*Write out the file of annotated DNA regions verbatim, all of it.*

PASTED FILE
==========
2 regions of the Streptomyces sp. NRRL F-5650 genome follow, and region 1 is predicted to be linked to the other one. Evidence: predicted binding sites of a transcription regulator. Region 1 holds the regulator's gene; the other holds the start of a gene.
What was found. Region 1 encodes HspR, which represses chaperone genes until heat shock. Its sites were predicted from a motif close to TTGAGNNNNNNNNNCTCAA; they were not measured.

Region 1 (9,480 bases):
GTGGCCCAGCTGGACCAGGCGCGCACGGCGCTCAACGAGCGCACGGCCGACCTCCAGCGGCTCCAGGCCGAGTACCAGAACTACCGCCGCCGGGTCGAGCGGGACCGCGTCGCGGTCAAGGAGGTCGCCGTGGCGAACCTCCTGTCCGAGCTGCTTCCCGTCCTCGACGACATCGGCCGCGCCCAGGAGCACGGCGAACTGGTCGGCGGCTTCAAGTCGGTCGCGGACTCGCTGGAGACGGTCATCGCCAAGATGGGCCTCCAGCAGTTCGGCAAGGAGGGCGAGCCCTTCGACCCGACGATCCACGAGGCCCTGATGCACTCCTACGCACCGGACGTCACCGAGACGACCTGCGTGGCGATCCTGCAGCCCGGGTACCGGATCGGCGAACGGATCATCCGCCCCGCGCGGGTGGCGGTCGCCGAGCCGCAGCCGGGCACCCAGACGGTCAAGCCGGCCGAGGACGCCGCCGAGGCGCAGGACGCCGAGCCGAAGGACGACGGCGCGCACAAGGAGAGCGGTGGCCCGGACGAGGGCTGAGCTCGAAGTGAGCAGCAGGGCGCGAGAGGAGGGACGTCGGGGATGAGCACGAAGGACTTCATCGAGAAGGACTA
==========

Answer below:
2 regions of the Streptomyces sp. NRRL F-5650 genome follow, and region 1 is predicted to be linked to the other one. Evidence: predicted binding sites of a transcription regulator. Region 1 holds the regulator's gene; the other holds the start of a gene.
What was found. Region 1 encodes HspR, which represses chaperone genes until heat shock. Its sites were predicted from a motif close to TTGAGNNNNNNNNNCTCAA; they were not measured.

Region 1 (9,480 bases):
GTGGCCCAGCTGGACCAGGCGCGCACGGCGCTCAACGAGCGCACGGCCGACCTCCAGCGGCTCCAGGCCGAGTACCAGAACTACCGCCGCCGGGTCGAGCGGGACCGCGTCGCGGTCAAGGAGGTCGCCGTGGCGAACCTCCTGTCCGAGCTGCTTCCCGTCCTCGACGACATCGGCCGCGCCCAGGAGCACGGCGAACTGGTCGGCGGCTTCAAGTCGGTCGCGGACTCGCTGGAGACGGTCATCGCCAAGATGGGCCTCCAGCAGTTCGGCAAGGAGGGCGAGCCCTTCGACCCGACGATCCACGAGGCCCTGATGCACTCCTACGCACCGGACGTCACCGAGACGACCTGCGTGGCGATCCTGCAGCCCGGGTACCGGATCGGCGAACGGATCATCCGCCCCGCGCGGGTGGCGGTCGCCGAGCCGCAGCCGGGCACCCAGACGGTCAAGCCGGCCGAGGACGCCGCCGAGGCGCAGGACGCCGAGCCGAAGGACGACGGCGCGCACAAGGAGAGCGGTGGCCCGGACGAGGGCTGAGCTCGAAGTGAGCAGCAGGGCGCGAGAGGAGGGACGTCGGGGATGAGCACGAAGGACTTCATCGAGAAGGACTA